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GUY RAZ, host: It's ALL THINGS CONSIDERED from NPR News. I'm Guy Raz.

And I'm Melissa Block.

We all know that fatty foods can add inches to your waistline. Now in Denmark, they'll also lighten your wallet. This weekend, a so-called fat tax went into effect there. The tax charges an extra 16 Kroner - or about $3 - for every kilogram of saturated fat. Butter, oils, sweets - Danes are paying more for all of them now. The government hopes costlier junk food will lead to better Danish diets and to a bump in tax revenue. For more on the new tax, we're joined by Jakob Sorgenfri Kjaer. He's a business reporter for the Danish newspaper Politiken. Jakob, welcome to the program.


RAZ: How did this tax come to be? Where did the idea come from?

KJAER: Well, it's been in discussion for some time now. What can you do to basically improve public health? And we've seen before a small increase on some sorts of fats but this one is by far the most intense fat scheme that we've seen.

RAZ: You say response to public health. Is obesity a problem in Denmark?

KJAER: Not in comparison to other countries. For instance, in the U.S., one-third is suffering from obesity; and in Denmark it's one out of 10. So, it's not, in comparison to other countries, a big issue. Then again, if you look at the prospect, then it will grow to become a substantial problem.

RAZ: So, give me a sense, say, of the price of a package of butter on Friday versus a package of butter today now that tax is in place.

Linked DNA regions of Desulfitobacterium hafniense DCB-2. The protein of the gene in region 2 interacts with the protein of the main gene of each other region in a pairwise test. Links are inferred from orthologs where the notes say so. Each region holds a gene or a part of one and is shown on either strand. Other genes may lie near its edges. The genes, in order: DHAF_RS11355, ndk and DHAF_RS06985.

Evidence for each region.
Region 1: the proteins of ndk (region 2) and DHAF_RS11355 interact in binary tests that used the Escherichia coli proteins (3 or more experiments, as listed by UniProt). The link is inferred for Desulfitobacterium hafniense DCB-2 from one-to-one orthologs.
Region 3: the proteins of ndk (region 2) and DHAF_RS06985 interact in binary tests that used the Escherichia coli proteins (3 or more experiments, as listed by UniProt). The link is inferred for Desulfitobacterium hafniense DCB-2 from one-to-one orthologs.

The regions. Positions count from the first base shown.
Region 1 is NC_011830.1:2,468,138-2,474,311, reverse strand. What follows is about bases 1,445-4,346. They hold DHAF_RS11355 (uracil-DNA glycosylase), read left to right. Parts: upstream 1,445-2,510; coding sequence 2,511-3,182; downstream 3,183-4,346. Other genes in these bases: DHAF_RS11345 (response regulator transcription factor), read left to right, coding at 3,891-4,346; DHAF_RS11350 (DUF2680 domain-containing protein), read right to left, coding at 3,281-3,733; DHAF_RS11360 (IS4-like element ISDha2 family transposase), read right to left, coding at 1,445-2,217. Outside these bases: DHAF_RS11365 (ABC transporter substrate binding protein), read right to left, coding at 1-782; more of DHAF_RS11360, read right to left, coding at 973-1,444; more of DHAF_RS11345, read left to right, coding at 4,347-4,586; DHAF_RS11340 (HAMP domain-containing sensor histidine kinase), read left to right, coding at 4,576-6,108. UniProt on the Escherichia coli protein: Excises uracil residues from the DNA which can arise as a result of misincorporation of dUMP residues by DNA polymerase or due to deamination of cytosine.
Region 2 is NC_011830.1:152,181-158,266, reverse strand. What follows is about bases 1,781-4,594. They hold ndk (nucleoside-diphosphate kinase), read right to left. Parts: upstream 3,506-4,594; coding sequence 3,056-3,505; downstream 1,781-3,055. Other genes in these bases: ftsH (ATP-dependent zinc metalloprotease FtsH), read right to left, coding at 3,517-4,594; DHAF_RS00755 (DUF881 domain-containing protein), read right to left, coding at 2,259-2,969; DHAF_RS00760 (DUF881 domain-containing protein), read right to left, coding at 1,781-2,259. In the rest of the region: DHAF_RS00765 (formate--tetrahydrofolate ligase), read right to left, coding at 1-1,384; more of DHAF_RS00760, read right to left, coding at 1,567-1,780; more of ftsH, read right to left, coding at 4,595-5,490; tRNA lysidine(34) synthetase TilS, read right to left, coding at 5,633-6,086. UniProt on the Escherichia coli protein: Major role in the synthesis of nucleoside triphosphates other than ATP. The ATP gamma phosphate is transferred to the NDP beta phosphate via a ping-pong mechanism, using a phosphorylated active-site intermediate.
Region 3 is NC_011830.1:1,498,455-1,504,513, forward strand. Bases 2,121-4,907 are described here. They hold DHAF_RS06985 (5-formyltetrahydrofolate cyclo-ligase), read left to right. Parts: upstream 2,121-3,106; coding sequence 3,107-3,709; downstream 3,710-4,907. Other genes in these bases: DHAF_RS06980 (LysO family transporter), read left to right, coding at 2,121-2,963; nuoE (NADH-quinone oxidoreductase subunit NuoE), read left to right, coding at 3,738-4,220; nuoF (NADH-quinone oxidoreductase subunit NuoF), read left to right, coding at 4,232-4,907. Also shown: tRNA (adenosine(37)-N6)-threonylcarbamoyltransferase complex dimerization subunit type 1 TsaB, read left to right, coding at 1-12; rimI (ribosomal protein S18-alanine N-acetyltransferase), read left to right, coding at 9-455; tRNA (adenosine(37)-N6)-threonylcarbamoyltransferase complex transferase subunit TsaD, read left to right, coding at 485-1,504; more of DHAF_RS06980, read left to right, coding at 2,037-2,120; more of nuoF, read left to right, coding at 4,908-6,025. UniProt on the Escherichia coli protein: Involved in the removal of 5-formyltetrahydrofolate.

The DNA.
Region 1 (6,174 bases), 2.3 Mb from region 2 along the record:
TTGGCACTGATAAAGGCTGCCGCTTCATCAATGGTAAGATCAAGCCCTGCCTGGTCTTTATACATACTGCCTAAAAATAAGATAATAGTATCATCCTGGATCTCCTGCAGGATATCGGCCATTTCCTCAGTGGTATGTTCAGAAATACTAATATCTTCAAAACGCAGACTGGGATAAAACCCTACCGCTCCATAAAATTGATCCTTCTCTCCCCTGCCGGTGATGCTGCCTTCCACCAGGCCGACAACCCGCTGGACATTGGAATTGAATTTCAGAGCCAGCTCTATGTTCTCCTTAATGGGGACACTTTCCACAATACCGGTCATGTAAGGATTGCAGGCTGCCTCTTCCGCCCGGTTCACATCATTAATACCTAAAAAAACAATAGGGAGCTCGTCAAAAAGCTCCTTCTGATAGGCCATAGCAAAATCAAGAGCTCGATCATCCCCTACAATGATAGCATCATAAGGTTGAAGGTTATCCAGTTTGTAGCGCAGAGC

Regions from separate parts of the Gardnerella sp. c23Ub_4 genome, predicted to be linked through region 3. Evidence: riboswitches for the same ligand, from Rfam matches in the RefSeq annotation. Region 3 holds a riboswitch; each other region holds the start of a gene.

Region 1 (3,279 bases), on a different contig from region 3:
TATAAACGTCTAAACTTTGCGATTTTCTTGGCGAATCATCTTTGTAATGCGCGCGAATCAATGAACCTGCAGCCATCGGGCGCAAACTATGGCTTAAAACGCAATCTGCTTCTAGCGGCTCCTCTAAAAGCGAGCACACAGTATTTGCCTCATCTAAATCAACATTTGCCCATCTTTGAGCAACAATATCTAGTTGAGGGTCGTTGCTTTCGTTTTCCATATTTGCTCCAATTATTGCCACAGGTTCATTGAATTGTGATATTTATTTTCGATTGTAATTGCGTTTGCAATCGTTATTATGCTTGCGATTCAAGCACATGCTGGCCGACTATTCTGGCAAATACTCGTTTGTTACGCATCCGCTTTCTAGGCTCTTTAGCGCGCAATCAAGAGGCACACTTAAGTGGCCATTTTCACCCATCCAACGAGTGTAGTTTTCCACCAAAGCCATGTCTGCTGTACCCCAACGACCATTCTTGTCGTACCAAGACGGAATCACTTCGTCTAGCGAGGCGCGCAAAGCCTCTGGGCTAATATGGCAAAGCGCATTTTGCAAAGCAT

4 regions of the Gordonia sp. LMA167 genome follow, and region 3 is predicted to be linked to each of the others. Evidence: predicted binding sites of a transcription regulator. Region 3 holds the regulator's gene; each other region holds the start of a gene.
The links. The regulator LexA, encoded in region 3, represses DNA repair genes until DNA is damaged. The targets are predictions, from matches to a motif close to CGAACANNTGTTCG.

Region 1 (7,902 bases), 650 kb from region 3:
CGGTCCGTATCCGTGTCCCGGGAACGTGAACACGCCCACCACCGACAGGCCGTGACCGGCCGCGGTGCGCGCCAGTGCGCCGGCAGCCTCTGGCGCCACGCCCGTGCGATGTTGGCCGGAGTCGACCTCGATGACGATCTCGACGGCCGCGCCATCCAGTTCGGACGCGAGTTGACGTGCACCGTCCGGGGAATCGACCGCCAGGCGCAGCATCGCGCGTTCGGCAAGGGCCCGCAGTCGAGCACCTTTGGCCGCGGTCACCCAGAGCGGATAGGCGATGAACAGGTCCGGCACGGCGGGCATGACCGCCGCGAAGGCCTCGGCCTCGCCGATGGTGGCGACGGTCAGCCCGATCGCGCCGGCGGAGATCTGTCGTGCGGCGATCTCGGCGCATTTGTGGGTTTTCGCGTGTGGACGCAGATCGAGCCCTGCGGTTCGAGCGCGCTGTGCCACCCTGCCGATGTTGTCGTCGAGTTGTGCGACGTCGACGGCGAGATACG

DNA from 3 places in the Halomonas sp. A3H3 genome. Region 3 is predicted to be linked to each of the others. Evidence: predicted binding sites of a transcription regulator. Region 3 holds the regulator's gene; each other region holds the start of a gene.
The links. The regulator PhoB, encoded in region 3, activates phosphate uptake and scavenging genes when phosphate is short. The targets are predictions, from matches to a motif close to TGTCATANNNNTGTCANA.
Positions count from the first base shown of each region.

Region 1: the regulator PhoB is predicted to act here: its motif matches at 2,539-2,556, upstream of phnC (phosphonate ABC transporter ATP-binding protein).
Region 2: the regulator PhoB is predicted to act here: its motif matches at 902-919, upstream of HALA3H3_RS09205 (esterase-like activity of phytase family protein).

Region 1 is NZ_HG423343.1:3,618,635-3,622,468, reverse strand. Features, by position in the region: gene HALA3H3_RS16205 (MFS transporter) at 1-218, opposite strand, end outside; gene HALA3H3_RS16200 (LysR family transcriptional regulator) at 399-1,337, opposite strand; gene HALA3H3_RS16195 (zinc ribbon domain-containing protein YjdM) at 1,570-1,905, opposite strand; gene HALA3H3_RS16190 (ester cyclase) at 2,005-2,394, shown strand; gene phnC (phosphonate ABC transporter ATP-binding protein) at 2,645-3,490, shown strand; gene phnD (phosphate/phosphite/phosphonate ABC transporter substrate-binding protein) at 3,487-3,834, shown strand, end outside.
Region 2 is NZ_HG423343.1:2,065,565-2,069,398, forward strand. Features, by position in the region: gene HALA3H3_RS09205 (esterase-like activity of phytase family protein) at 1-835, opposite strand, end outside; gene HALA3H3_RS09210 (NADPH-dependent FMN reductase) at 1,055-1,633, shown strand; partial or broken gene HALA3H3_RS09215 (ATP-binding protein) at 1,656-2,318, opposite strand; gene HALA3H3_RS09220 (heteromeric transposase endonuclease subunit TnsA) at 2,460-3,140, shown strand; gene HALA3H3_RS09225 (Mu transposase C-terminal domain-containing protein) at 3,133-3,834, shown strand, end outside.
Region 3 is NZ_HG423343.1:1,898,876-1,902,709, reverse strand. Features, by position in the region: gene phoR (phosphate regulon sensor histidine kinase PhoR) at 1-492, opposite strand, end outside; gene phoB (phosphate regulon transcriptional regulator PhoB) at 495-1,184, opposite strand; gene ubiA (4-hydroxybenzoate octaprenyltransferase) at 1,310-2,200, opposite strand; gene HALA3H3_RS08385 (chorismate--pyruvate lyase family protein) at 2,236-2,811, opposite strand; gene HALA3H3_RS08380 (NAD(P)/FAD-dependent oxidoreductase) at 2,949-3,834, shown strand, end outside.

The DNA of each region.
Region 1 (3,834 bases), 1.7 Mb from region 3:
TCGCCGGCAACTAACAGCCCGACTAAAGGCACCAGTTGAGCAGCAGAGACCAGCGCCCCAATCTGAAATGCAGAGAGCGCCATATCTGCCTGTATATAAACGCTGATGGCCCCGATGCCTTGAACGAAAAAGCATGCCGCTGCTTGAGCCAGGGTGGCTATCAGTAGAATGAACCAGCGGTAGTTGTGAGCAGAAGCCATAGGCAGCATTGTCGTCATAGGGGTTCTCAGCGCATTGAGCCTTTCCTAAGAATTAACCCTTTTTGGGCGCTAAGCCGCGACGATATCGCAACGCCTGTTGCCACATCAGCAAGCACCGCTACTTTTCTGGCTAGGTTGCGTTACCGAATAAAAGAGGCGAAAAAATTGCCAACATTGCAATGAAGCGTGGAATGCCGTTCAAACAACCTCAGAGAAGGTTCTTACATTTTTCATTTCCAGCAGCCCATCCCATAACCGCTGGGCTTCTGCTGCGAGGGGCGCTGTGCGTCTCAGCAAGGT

KJAER: That would be, like, local currency, like two Kroners, saying pretty much 50 cents. So, it doesn't sound like a lot, but then again I just came back from a local grocery and it's 800 products right there that needed to change price labels. That's why we've seen that people have been hoarded butter, bacon, milk, cookies and pre-cooked foods the past month. We've talked to some of the local food producers saying that will they increase their sale by 50, 60 percent just in September because, well, people just basically cued up to get their favorite products at a cheaper price.

RAZ: So, this can add something like 10 to 15 percent on top of the average grocery bill now in Denmark, right?

KJAER: Well, if people continue their habits of buying the same products. But then again, the whole concept of this new legislation is that people should change their habits. We have a new center-left government coming into place today and they started off by saying, well, we're going to continue this focus on public health through taxes. So, this is definitely a development that's here to stay.

RAZ: But I do understand that some crafty Danes are driving over the border to neighboring Sweden and Germany to get their fats tax-free, right?

KJAER: That's a big issue for the government. They need to look into how can we try to make the Danes live, you know, more healthy. But the risk is, of course, that people, they travel one hour, two hours down to Germany or to Sweden and then they just buy all their groceries there and that makes no taxes coming into the Danish government. So, you need to balance it and that's the whole discussion here.

RAZ: That's Jakob Sorgenfri Kjaer. He's a business reporter for the Danish newspaper Politiken, talking about the new so-called fat tax in Denmark. Jakob, thanks.

KJAER: Sure, anytime.

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